>> SONIA JORGE:  Thank you.  Go ahead.

>> AUDIENCE:  My name is Emily and I work with the APC Association for Progressive Communications.  And my question is directed to Mozambique, the visionary in the ICT Minister advisor.  You mentioned that Mozambique is three focus areas I think in ICT policy, including infrastructure sharing.  I just wanted to find out if public access is also part of your focus areas or maybe it has fallen off your agenda, or is it something that you want to focus on.  And is it in general for the panel, is it something that Alliance for Affordable Internet looks at or is it just infrastructure?  Thank you. 

>> SONIA JORGE:  Thank you.  I will let Jennifer answer first the question in the back.  And whoever else wants to add any comment and then Mozambique, you can also answer from the perspective of A4AI.  You should answer first.

>> JENNIFER HAROON:  Those who know Google know where we have been and we have a very large supporter of gay rights.  We did have discussions about them but we also believe that the Internet and access to the Internet and better, more access to the Internet and higher quality access to the Internet brings people more information and also opens the debate on topics such as this.  So it is something we considered, but we really would like to see, you know, quite frankly everyone in the world have access to the Internet.  And I think that helps encourage debate on what can seem to be controversial topics.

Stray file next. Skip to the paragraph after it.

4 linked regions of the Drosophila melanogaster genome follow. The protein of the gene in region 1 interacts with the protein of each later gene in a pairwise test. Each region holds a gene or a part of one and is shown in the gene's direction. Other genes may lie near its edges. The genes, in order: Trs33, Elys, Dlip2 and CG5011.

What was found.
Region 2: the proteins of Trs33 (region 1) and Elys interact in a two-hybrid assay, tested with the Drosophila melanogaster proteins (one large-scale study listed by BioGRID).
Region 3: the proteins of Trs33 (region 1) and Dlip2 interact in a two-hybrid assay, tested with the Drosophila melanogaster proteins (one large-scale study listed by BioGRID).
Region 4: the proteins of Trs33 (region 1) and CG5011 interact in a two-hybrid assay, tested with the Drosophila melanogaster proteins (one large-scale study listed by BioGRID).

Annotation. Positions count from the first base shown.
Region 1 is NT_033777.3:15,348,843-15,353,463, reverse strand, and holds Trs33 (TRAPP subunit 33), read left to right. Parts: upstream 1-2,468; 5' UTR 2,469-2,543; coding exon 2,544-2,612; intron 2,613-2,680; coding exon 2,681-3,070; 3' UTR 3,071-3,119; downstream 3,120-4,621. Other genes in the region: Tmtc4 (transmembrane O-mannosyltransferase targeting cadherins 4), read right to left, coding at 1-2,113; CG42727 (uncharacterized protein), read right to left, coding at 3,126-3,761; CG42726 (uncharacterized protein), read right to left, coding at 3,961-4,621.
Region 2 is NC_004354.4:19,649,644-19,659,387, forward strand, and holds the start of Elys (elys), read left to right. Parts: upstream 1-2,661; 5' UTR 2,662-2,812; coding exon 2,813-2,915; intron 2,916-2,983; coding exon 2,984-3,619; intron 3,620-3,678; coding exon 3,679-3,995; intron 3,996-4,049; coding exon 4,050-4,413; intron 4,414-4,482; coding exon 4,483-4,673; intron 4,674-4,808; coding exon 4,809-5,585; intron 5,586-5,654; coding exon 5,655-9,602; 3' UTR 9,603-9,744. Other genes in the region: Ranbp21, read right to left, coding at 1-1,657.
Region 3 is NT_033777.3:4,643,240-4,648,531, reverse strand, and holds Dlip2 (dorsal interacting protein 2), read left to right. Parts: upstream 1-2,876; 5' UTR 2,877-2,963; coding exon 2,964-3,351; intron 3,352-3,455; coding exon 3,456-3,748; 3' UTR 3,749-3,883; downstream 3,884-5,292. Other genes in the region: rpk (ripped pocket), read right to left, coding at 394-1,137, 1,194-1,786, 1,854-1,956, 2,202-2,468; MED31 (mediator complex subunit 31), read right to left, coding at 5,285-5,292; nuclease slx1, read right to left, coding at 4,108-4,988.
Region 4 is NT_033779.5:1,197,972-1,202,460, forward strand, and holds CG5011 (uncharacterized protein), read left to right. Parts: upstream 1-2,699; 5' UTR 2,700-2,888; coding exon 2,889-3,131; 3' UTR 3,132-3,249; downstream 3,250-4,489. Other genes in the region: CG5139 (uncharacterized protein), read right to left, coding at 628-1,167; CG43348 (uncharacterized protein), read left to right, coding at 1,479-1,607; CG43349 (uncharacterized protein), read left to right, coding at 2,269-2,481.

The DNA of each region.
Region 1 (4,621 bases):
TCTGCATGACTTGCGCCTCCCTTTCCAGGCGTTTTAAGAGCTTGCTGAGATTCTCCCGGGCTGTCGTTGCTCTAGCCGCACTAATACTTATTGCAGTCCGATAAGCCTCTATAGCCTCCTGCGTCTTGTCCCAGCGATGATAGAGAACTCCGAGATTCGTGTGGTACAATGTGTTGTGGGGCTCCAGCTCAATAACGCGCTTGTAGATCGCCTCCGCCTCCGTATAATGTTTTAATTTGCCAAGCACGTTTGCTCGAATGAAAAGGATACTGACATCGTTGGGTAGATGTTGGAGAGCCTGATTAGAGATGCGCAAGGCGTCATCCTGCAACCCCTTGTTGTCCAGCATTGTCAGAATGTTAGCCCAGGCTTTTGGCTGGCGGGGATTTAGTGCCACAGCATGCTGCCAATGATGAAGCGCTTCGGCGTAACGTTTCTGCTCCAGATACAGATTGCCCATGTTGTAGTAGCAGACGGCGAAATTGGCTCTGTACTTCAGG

>> SONIA JORGE:  Anyone wants to add anything?  On the question from Mozambique I will let the colleagues answer first.  I will just say one comment that the work of A4AI through the Mozambique coalition is indeed actually addressing infrastructure sharing in the context of an open access framework.  It is a ‑‑ the country has just passed a new legislation that the colleagues can say more specifics about.  But it is based on the premise that an open access framework will be implemented and that will be the basis for the new market in the country.